Originally posted on this blog in 2009 here, I found this recipe in the Toronto Star in the section that people wrote in and asked the Star to print a recipe from a specific restaurant. It wasn’t me who wrote in, obviously someone else also thought it was the best cornbread ever, so you needn’t take my word for it. I still have the original printed recipe. But I’ve immortalized it for you here and reposted it below because the original photo sucked. These are better.

Fred’s Not Here Jalapeño Corn Bread

Makes about 26 small corn-shaped corn breads. I have altered the original recipe, so if you’d prefer the actual Fred’s Not Here version, please click to my original post here.

JalopenoCornbread_2211

OK, you caught me, I didn’t have jalopeños, I only had hot Thai Chilies!

Ingredients:

  • 1  1/4 cups finely ground corn meal (not corn flour)
  • 1  1/4 cups all purpose flour
  • 1/2 cup granulated sugar
  • 1  1/4 tsp baking powder
  • 1 tsp salt
  • 2 eggs, lightly beaten
  • 1  1/2 cups milk
  • 2 tbsp finely diced jalapeños or hot chili peppers (or more if you really like it hot!)
  • 2 finely sliced green onions
  • 1  1/2 cups shredded sharp cheddar cheese

Directions:

  1. Pre heat oven to 400° F.
  2. Sift cornmeal, flour, sugar, baking powder and salt in a bowl. Stir in the shredded cheese.
  3. Blend eggs, milk and oil in another bowl. Add the finely diced jalapeños and green onion.
  4. Make a well in the centre of the dry ingredients and pour in the wet ingredients and stir well to combine.
  5. Spray your cast iron corn shaped pan with non-stick spray and pre-heat until smoking.
  6. Spoon batter into smoking hot moulds and bake for 25 minutes or until firm and golden.
  7. Serve warm or at room temperature with fresh butter.

Notes:

  • In a pinch I’ve used dried chili flakes, it works very well.
  • You can substitute honey for the granulated sugar, but I haven’t tried it.
  • Keep your eye on the baking after the first couple of pans because the pan gets hotter; I had to reduce my baking time by a minute or so by the end.
  • Fill the cavity only to the top, this batter has a lot of leavening and will fill out very nicely.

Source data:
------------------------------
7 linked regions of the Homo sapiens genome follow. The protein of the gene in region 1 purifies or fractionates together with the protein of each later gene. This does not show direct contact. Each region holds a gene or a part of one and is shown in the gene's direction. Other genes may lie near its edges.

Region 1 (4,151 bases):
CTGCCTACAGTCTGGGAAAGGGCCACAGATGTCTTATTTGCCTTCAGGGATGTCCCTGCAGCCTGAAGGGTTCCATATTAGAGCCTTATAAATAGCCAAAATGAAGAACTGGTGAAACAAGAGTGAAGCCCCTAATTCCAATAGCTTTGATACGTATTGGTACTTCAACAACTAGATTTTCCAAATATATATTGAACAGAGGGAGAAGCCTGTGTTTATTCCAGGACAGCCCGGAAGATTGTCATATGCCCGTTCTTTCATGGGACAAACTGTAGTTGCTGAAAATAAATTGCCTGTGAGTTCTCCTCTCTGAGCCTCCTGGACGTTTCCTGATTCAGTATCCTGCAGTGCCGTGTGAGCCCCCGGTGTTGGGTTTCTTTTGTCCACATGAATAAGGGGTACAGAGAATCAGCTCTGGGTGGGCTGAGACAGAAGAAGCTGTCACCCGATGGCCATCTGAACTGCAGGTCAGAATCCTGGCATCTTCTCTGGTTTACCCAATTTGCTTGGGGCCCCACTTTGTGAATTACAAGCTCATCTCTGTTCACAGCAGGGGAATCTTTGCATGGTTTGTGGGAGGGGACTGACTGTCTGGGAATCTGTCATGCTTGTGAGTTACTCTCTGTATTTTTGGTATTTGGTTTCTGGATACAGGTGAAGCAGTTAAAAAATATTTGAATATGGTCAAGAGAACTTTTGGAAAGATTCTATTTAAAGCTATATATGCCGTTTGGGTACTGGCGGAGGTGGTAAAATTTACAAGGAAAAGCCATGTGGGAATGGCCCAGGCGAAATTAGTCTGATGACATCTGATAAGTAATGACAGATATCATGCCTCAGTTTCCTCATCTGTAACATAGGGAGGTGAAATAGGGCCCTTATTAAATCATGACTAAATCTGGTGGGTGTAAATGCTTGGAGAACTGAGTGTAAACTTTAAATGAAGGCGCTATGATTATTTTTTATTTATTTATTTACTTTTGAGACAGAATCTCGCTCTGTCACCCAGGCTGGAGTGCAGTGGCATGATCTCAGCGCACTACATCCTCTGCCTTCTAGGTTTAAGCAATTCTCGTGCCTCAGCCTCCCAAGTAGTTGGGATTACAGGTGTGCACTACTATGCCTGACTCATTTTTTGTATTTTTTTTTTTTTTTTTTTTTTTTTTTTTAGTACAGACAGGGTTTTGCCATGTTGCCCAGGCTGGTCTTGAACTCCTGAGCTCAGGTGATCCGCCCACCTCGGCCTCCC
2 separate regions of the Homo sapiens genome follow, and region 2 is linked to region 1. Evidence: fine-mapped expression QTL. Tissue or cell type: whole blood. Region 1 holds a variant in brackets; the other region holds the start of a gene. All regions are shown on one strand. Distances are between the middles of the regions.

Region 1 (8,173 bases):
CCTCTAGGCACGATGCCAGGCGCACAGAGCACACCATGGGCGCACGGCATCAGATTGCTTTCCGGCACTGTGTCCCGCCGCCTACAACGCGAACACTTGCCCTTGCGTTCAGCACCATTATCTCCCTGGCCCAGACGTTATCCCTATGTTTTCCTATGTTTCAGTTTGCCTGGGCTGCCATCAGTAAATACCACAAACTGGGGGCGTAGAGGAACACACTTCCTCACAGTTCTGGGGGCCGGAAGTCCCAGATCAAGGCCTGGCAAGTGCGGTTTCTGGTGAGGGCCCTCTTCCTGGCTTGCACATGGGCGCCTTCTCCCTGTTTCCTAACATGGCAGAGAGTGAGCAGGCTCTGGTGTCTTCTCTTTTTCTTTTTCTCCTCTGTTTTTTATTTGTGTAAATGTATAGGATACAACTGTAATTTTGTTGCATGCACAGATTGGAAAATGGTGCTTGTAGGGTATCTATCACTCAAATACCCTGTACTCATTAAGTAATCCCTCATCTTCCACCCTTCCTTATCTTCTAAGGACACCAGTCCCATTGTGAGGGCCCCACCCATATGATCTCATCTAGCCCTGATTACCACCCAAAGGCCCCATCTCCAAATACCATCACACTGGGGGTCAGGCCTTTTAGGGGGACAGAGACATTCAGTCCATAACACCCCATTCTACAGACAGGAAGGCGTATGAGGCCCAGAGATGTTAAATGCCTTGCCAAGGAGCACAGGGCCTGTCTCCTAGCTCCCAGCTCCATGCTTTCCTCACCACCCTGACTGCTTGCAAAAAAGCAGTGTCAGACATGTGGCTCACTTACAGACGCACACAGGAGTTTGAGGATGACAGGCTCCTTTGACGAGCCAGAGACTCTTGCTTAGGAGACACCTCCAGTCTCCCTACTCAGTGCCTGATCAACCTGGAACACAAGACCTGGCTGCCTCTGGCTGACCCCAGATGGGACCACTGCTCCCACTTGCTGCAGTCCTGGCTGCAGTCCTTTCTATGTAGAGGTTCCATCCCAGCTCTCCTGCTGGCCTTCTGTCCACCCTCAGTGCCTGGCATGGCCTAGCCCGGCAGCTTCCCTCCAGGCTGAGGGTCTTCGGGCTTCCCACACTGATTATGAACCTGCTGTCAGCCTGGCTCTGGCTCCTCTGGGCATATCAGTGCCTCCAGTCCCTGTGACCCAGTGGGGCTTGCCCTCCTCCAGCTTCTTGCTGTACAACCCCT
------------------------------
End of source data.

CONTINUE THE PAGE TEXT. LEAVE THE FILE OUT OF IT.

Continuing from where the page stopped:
• I served it with this Sopa Azteca and it was very successful.
FredsNotHereCornbreadNut

Based on 1 cornbread.

FredsNotHereCornbreadWW

Based on 1 cornbread.

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Sunday was my dear Dad’s birthday, he would have been 91, Happy Birthday Dad!

Mom and Dad 1959

Mom and Dad 1959

What does your grocery shopping map look like? Ours is called the Golden Horseshoe which means we shop the outer edge. Here in Canada it usually means that we enter the store in the vegetable section, round over through the deli/specialty cheese then bakery then fish/meats and finish off in dairy.
We don’t do a whole lot in the aisles. Recently I did a couple of assisting jobs that took me deep into un chartered territory: the middle aisles! I had to pick up groceries for a Canadian lifestyle TV show for two segments and I have to admit that it was an eye opener! What I found enormously frustrating was that a number of items that could be in more than one spot. Even the staff didn’t know for sure. Gluten free is a great example because a number of GF products are also organic, so now you’ve hot two completely opposite locations for the same product. Or if it’s flour and it’s a national brand, it could be in the normal baking section on the same shelf as the regular glutenated versions! Yes, it’s frustrating. What does your grocery store layout look like and do you shop the aisles?

I was making polenta the other day and as I was stirring the polenta and it began to thicken I was suddenly reminded of Pâte à Choux  just after you add the flour to the butter and water mixture, and the idea came to me so I spent the following day developing a gluten free Pâte à Choux that you could not tell was Gluten Free. I must tell you, this is it. Many Gluten Free recipes just don’t cut it for me, it’s either the weird flour smell (garbonzo bean flour), taste or the crumbly texture, so you know this recipe must have checked positive on all of these points.

My first attempt used superfine corn meal (I blitzed it in a coffee grinder a few times) and even though it puffed up as well as the glutenated version it was just too corn mealy (think corn muffin texture even though the corn meal was superfine) the texture wasn’t right at all and so the experimentation began. Perhaps if I had used corn flour instead of meal, it would have been a different story, but I’ll leave that for another time.

GF ChouxPastry_2158

This is the 100% cornmeal version, it’s just too corny, if you’ll pardon the pun.